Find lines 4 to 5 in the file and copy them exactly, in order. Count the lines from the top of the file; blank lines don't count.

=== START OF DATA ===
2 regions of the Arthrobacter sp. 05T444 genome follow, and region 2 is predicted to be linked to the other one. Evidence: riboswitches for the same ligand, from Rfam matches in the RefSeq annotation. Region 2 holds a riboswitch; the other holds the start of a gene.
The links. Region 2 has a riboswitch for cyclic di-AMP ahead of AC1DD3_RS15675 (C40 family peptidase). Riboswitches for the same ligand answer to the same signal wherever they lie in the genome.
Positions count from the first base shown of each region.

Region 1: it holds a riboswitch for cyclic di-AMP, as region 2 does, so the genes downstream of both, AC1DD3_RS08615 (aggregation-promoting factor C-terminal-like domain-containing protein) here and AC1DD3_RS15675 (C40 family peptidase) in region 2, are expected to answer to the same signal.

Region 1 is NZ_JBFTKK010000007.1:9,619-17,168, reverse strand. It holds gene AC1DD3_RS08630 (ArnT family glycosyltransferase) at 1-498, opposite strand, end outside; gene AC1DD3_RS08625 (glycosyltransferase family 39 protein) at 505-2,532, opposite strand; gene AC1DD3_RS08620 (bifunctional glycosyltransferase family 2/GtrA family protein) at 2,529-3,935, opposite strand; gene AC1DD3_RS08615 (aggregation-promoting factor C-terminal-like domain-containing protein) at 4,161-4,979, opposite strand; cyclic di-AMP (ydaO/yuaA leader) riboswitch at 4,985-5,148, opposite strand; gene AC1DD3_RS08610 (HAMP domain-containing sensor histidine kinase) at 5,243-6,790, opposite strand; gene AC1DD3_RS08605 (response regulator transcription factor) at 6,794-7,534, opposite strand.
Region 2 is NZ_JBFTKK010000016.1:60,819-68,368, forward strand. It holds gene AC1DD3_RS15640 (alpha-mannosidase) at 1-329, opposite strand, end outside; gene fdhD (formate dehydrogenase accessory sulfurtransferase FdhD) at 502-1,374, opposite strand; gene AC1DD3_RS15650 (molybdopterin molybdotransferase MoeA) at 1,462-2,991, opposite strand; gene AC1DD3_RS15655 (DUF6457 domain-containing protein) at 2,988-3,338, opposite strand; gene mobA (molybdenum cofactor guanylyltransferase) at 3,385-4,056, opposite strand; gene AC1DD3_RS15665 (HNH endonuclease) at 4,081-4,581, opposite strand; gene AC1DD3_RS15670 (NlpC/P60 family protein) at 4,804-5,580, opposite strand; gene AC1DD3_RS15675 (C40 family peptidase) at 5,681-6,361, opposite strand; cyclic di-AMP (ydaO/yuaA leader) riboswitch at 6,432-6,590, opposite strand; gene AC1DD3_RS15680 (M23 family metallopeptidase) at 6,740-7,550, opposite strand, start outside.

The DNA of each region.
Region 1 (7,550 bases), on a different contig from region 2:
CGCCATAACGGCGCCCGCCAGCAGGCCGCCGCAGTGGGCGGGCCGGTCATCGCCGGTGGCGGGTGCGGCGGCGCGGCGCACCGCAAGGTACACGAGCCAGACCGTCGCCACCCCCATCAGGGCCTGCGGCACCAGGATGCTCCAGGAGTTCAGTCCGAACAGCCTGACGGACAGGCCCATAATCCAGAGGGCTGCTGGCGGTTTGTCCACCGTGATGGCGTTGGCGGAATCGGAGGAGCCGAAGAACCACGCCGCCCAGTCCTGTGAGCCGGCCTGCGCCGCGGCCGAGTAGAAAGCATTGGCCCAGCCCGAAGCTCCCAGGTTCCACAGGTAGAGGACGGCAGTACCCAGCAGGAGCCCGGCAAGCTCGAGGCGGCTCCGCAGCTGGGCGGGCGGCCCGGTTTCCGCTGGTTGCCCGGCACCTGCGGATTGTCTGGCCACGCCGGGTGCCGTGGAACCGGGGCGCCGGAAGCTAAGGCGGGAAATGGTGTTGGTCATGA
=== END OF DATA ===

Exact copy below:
Region 1: it holds a riboswitch for cyclic di-AMP, as region 2 does, so the genes downstream of both, AC1DD3_RS08615 (aggregation-promoting factor C-terminal-like domain-containing protein) here and AC1DD3_RS15675 (C40 family peptidase) in region 2, are expected to answer to the same signal.

Region 1 is NZ_JBFTKK010000007.1:9,619-17,168, reverse strand. It holds gene AC1DD3_RS08630 (ArnT family glycosyltransferase) at 1-498, opposite strand, end outside; gene AC1DD3_RS08625 (glycosyltransferase family 39 protein) at 505-2,532, opposite strand; gene AC1DD3_RS08620 (bifunctional glycosyltransferase family 2/GtrA family protein) at 2,529-3,935, opposite strand; gene AC1DD3_RS08615 (aggregation-promoting factor C-terminal-like domain-containing protein) at 4,161-4,979, opposite strand; cyclic di-AMP (ydaO/yuaA leader) riboswitch at 4,985-5,148, opposite strand; gene AC1DD3_RS08610 (HAMP domain-containing sensor histidine kinase) at 5,243-6,790, opposite strand; gene AC1DD3_RS08605 (response regulator transcription factor) at 6,794-7,534, opposite strand.